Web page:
Friday, September 26, 2008

Linking In

Last Wednesday at 7 AM, I received an email notification from LinkedIn informing me that a former colleague from think-tank-land wanted to be my friend.

"Oh," I thought to myself, noticing that this colleague would be my first and only contact. "I should probably try to make more friends, since this is all about social-networking." So I updated my profile and uploaded my Gmail contacts, carefully selecting friends and trusted acquaintances from the list.

When I pressed "Accept," LinkedIn asked me to choose the correct email address for contacts who listed multiple emails on the site -- but there was some sort of error, and my contacts were linked to the email addresses of different people. I pressed "Back," and was returned to a complete list of my contacts, with all contacts selected. I pressed "Deselect All," and then, thinking twice, pressed the "Forward" button in my browser to try to get back to the next step.

And then, a giant cockroach crawled up my curtain, and I was drawn away from my computer into an epic battle with nature. I resolved that I'd worry more about LinkedIn when I got to my office at school.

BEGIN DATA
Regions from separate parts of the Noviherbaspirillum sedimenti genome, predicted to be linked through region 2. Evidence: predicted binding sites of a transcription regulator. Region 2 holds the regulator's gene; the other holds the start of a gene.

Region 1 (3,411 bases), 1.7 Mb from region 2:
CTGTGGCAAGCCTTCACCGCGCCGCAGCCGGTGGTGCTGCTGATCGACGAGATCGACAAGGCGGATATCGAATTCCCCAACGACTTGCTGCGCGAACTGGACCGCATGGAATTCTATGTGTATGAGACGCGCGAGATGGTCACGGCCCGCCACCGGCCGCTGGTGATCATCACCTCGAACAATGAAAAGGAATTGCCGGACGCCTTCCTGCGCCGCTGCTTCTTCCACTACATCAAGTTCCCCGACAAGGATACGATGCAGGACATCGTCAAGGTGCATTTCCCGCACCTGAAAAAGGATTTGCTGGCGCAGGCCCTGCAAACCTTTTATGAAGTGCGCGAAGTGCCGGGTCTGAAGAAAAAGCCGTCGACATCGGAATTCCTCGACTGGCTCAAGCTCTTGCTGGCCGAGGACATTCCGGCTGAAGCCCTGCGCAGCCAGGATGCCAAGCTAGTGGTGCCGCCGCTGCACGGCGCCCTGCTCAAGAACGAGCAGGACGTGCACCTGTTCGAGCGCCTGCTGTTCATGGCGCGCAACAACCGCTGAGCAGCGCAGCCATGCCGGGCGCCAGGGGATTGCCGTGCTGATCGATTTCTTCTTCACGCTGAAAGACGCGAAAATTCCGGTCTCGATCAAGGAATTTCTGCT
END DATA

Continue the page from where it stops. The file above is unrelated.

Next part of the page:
I arrived at Annenberg at 8:30 AM, hoping to get some reading done before class. I logged into Outlook. And saw 20 emails.

Yes, friends. LinkedIn malfunctioned, and invited all of my contacts -- yes, that would be everyone I have ever emailed from my Gmail account -- to be my "friend" on LinkedIn. This includes faculty, former friends and flames, and an assortment of random strangers who I'd interacted with once or twice via email, years ago. (Think "Craigslist.")

The downside? Eternal mortification.

The upside? Several faculty members, including the Dean of Annenberg and the head of Media Studies at UVA, accepted the offer to be "contacts." Perhaps they credit me with gutsiness that I don't actually possess -- or perhaps, in rapturous participation as enthusiasts of new technology, they think I'm a fellow web pioneer. One can only hope.

1 comment:

Anonymous said...

This reminds of a recent article I came across titled "Old People Facebook Disasters."

http://www.salon.com/mwt/feature/2008/09/29/old_people/index.html

I think they summed it up nicely: "...with great convenience can come great embarrassment."